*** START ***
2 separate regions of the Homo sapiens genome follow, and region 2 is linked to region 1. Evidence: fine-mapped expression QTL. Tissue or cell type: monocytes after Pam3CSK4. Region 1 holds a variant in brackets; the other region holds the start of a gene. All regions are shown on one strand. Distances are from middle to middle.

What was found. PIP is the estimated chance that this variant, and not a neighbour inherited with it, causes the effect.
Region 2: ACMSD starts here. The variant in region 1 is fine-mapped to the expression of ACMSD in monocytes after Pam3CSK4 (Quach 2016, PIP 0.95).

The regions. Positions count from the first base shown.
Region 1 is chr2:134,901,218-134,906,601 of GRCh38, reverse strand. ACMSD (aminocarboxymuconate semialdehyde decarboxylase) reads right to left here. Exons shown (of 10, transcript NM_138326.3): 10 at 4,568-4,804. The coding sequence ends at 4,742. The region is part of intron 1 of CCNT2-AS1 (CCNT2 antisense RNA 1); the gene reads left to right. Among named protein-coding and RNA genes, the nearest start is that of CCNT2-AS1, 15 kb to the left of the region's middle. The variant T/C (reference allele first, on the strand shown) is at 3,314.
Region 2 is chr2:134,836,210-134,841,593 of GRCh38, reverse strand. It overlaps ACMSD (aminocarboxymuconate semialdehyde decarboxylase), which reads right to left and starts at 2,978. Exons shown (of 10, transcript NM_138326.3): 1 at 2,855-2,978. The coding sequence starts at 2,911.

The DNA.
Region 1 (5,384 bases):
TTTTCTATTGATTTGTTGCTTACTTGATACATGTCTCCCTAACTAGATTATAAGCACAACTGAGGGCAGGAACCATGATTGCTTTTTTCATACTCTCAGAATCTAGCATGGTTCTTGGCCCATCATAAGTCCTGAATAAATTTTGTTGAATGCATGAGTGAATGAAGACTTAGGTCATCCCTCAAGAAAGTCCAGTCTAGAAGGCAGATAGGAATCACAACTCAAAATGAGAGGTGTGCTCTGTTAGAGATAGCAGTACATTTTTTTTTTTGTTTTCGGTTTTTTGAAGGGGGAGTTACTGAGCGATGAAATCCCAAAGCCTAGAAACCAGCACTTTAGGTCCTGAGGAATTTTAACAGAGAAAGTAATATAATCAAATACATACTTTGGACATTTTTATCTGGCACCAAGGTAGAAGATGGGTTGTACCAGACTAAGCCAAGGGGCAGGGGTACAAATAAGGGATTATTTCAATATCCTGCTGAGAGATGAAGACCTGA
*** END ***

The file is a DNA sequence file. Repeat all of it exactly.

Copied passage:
2 separate regions of the Homo sapiens genome follow, and region 2 is linked to region 1. Evidence: fine-mapped expression QTL. Tissue or cell type: monocytes after Pam3CSK4. Region 1 holds a variant in brackets; the other region holds the start of a gene. All regions are shown on one strand. Distances are from middle to middle.

What was found. PIP is the estimated chance that this variant, and not a neighbour inherited with it, causes the effect.
Region 2: ACMSD starts here. The variant in region 1 is fine-mapped to the expression of ACMSD in monocytes after Pam3CSK4 (Quach 2016, PIP 0.95).

The regions. Positions count from the first base shown.
Region 1 is chr2:134,901,218-134,906,601 of GRCh38, reverse strand. ACMSD (aminocarboxymuconate semialdehyde decarboxylase) reads right to left here. Exons shown (of 10, transcript NM_138326.3): 10 at 4,568-4,804. The coding sequence ends at 4,742. The region is part of intron 1 of CCNT2-AS1 (CCNT2 antisense RNA 1); the gene reads left to right. Among named protein-coding and RNA genes, the nearest start is that of CCNT2-AS1, 15 kb to the left of the region's middle. The variant T/C (reference allele first, on the strand shown) is at 3,314.
Region 2 is chr2:134,836,210-134,841,593 of GRCh38, reverse strand. It overlaps ACMSD (aminocarboxymuconate semialdehyde decarboxylase), which reads right to left and starts at 2,978. Exons shown (of 10, transcript NM_138326.3): 1 at 2,855-2,978. The coding sequence starts at 2,911.

The DNA.
Region 1 (5,384 bases):
TTTTCTATTGATTTGTTGCTTACTTGATACATGTCTCCCTAACTAGATTATAAGCACAACTGAGGGCAGGAACCATGATTGCTTTTTTCATACTCTCAGAATCTAGCATGGTTCTTGGCCCATCATAAGTCCTGAATAAATTTTGTTGAATGCATGAGTGAATGAAGACTTAGGTCATCCCTCAAGAAAGTCCAGTCTAGAAGGCAGATAGGAATCACAACTCAAAATGAGAGGTGTGCTCTGTTAGAGATAGCAGTACATTTTTTTTTTTGTTTTCGGTTTTTTGAAGGGGGAGTTACTGAGCGATGAAATCCCAAAGCCTAGAAACCAGCACTTTAGGTCCTGAGGAATTTTAACAGAGAAAGTAATATAATCAAATACATACTTTGGACATTTTTATCTGGCACCAAGGTAGAAGATGGGTTGTACCAGACTAAGCCAAGGGGCAGGGGTACAAATAAGGGATTATTTCAATATCCTGCTGAGAGATGAAGACCTGA